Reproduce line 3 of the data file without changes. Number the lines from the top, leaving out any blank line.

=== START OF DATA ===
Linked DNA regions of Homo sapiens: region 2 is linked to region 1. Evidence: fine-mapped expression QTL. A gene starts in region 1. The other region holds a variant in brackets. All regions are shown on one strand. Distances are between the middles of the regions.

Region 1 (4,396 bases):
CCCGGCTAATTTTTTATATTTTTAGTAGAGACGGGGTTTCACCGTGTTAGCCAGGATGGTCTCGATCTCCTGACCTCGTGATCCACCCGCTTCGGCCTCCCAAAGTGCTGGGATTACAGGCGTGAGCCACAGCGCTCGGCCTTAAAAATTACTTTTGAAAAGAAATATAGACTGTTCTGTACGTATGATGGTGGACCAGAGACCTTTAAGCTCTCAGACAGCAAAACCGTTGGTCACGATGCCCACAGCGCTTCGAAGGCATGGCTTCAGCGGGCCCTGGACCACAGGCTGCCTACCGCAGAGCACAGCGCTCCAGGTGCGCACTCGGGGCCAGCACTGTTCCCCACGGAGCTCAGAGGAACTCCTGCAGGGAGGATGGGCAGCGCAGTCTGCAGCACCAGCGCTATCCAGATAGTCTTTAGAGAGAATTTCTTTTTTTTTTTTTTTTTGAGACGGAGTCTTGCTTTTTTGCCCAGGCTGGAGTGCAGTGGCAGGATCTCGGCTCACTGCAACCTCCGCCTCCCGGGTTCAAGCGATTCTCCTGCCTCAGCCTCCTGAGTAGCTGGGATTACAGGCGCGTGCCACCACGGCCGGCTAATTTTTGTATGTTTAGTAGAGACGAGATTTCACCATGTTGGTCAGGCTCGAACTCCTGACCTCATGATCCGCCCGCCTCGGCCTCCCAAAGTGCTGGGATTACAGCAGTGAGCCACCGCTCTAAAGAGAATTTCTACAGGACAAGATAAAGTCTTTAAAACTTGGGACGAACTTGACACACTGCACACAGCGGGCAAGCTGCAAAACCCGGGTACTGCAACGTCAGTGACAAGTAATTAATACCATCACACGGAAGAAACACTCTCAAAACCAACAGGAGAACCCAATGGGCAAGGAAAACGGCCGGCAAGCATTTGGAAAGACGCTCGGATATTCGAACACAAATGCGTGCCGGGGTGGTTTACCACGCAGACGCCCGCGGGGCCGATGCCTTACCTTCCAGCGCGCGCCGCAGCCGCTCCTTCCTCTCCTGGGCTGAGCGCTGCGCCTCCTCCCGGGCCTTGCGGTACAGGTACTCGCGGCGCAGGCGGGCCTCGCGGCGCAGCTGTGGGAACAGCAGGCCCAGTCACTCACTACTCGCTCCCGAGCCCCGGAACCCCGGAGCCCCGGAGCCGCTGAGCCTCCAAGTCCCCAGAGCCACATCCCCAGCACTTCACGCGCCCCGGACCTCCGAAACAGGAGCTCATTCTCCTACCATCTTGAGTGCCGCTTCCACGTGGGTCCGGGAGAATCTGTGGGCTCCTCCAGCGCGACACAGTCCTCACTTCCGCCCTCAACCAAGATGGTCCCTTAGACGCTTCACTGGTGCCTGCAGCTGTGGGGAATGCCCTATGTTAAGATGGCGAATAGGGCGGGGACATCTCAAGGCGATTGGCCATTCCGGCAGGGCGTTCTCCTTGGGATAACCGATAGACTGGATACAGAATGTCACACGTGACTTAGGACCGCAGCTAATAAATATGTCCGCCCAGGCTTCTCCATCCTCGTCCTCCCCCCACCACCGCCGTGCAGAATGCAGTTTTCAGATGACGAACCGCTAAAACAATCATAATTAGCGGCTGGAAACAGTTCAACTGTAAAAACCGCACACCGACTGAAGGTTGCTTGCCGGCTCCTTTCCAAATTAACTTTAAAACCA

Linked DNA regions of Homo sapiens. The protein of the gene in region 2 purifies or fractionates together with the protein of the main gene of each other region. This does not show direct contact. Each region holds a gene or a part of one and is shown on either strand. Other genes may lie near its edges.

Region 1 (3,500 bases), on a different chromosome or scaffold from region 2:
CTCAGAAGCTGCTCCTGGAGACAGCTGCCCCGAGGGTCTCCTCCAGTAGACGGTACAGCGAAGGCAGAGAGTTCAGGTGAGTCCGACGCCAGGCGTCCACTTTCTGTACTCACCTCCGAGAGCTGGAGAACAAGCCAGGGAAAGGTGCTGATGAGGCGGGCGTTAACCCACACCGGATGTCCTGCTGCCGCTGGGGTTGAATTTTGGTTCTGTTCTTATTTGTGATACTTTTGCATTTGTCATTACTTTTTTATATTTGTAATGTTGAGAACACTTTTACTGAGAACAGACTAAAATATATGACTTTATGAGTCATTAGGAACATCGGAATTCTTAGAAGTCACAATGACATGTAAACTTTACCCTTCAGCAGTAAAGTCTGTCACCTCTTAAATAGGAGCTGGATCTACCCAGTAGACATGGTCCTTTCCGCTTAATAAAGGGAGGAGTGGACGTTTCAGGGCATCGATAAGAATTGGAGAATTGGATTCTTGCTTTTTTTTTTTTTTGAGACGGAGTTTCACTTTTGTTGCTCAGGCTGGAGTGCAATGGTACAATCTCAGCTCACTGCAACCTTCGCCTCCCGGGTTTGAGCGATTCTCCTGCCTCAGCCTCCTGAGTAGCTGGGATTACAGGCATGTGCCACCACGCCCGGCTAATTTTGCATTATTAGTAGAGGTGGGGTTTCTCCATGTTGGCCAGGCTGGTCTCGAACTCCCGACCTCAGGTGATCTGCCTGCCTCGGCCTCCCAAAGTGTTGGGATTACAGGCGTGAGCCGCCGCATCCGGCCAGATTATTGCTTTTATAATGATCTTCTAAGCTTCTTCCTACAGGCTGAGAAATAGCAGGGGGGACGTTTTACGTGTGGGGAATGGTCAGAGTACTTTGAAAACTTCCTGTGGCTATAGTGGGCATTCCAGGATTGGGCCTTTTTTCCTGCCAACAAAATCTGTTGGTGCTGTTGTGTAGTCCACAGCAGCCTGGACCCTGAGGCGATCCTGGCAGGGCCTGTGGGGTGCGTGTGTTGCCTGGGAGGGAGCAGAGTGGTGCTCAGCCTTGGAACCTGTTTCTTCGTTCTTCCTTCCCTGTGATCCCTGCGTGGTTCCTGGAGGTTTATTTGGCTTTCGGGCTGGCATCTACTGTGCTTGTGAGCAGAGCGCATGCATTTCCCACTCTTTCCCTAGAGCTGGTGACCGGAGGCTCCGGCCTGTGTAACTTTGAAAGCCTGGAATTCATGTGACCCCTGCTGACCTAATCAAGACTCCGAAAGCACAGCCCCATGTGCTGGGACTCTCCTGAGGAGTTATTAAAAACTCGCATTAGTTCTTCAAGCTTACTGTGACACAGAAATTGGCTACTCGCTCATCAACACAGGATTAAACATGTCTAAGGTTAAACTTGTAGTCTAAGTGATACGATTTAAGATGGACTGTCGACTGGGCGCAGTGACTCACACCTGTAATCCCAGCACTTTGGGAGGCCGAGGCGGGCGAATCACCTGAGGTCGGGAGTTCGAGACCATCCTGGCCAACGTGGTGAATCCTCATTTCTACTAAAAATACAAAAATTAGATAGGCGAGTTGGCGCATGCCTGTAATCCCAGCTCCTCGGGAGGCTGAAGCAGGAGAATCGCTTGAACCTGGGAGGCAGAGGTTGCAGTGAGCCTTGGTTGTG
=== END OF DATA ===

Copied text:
CCCGGCTAATTTTTTATATTTTTAGTAGAGACGGGGTTTCACCGTGTTAGCCAGGATGGTCTCGATCTCCTGACCTCGTGATCCACCCGCTTCGGCCTCCCAAAGTGCTGGGATTACAGGCGTGAGCCACAGCGCTCGGCCTTAAAAATTACTTTTGAAAAGAAATATAGACTGTTCTGTACGTATGATGGTGGACCAGAGACCTTTAAGCTCTCAGACAGCAAAACCGTTGGTCACGATGCCCACAGCGCTTCGAAGGCATGGCTTCAGCGGGCCCTGGACCACAGGCTGCCTACCGCAGAGCACAGCGCTCCAGGTGCGCACTCGGGGCCAGCACTGTTCCCCACGGAGCTCAGAGGAACTCCTGCAGGGAGGATGGGCAGCGCAGTCTGCAGCACCAGCGCTATCCAGATAGTCTTTAGAGAGAATTTCTTTTTTTTTTTTTTTTTGAGACGGAGTCTTGCTTTTTTGCCCAGGCTGGAGTGCAGTGGCAGGATCTCGGCTCACTGCAACCTCCGCCTCCCGGGTTCAAGCGATTCTCCTGCCTCAGCCTCCTGAGTAGCTGGGATTACAGGCGCGTGCCACCACGGCCGGCTAATTTTTGTATGTTTAGTAGAGACGAGATTTCACCATGTTGGTCAGGCTCGAACTCCTGACCTCATGATCCGCCCGCCTCGGCCTCCCAAAGTGCTGGGATTACAGCAGTGAGCCACCGCTCTAAAGAGAATTTCTACAGGACAAGATAAAGTCTTTAAAACTTGGGACGAACTTGACACACTGCACACAGCGGGCAAGCTGCAAAACCCGGGTACTGCAACGTCAGTGACAAGTAATTAATACCATCACACGGAAGAAACACTCTCAAAACCAACAGGAGAACCCAATGGGCAAGGAAAACGGCCGGCAAGCATTTGGAAAGACGCTCGGATATTCGAACACAAATGCGTGCCGGGGTGGTTTACCACGCAGACGCCCGCGGGGCCGATGCCTTACCTTCCAGCGCGCGCCGCAGCCGCTCCTTCCTCTCCTGGGCTGAGCGCTGCGCCTCCTCCCGGGCCTTGCGGTACAGGTACTCGCGGCGCAGGCGGGCCTCGCGGCGCAGCTGTGGGAACAGCAGGCCCAGTCACTCACTACTCGCTCCCGAGCCCCGGAACCCCGGAGCCCCGGAGCCGCTGAGCCTCCAAGTCCCCAGAGCCACATCCCCAGCACTTCACGCGCCCCGGACCTCCGAAACAGGAGCTCATTCTCCTACCATCTTGAGTGCCGCTTCCACGTGGGTCCGGGAGAATCTGTGGGCTCCTCCAGCGCGACACAGTCCTCACTTCCGCCCTCAACCAAGATGGTCCCTTAGACGCTTCACTGGTGCCTGCAGCTGTGGGGAATGCCCTATGTTAAGATGGCGAATAGGGCGGGGACATCTCAAGGCGATTGGCCATTCCGGCAGGGCGTTCTCCTTGGGATAACCGATAGACTGGATACAGAATGTCACACGTGACTTAGGACCGCAGCTAATAAATATGTCCGCCCAGGCTTCTCCATCCTCGTCCTCCCCCCACCACCGCCGTGCAGAATGCAGTTTTCAGATGACGAACCGCTAAAACAATCATAATTAGCGGCTGGAAACAGTTCAACTGTAAAAACCGCACACCGACTGAAGGTTGCTTGCCGGCTCCTTTCCAAATTAACTTTAAAACCA